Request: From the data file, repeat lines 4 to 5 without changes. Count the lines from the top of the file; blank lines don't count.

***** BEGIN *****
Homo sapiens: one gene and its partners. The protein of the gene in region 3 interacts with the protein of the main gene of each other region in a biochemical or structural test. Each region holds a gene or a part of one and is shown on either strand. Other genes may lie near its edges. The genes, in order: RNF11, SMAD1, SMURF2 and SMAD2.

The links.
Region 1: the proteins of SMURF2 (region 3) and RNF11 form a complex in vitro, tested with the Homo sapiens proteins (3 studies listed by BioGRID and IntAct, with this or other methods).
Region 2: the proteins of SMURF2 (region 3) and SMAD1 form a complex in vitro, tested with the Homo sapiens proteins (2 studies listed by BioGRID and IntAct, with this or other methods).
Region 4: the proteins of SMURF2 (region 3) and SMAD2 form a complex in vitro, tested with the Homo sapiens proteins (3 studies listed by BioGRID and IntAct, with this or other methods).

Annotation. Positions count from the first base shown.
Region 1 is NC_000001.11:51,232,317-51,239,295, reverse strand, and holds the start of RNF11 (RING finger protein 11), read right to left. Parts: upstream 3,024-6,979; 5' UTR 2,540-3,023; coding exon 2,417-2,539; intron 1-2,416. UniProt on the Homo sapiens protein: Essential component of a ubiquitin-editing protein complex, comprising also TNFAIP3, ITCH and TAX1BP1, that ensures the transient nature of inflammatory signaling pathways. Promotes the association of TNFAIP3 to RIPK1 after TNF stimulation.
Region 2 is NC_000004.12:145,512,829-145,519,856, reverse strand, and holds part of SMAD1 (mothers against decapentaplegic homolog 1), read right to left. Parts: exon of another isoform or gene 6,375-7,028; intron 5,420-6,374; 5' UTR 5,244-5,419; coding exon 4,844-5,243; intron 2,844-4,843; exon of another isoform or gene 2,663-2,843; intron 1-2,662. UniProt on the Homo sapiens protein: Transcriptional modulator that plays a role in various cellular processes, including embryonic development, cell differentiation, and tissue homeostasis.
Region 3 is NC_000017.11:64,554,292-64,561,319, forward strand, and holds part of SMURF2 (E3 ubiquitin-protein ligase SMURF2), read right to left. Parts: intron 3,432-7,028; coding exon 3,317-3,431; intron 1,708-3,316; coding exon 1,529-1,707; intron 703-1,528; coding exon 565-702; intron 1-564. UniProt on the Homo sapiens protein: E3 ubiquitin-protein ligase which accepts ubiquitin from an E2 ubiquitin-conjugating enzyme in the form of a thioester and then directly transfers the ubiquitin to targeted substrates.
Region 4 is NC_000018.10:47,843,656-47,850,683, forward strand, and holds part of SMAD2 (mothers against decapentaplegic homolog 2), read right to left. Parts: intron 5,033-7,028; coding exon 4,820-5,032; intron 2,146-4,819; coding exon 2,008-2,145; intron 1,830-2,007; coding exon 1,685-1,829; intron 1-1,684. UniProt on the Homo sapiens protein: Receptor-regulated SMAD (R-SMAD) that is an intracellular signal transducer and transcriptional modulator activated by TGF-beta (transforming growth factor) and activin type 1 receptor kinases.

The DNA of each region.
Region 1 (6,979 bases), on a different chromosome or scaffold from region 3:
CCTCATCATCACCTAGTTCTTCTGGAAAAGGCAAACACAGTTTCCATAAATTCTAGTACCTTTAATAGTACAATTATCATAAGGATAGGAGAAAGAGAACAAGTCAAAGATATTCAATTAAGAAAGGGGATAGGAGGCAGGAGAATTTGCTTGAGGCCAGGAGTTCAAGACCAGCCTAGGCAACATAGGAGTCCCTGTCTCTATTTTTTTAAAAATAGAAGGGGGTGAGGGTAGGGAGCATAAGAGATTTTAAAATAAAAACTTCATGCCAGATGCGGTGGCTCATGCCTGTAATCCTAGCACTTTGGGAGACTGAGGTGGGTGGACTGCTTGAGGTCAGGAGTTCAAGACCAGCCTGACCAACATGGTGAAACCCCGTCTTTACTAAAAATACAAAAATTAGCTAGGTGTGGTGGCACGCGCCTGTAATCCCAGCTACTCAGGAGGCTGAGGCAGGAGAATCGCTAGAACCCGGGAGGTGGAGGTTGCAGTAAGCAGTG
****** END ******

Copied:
Region 2: the proteins of SMURF2 (region 3) and SMAD1 form a complex in vitro, tested with the Homo sapiens proteins (2 studies listed by BioGRID and IntAct, with this or other methods).
Region 4: the proteins of SMURF2 (region 3) and SMAD2 form a complex in vitro, tested with the Homo sapiens proteins (3 studies listed by BioGRID and IntAct, with this or other methods).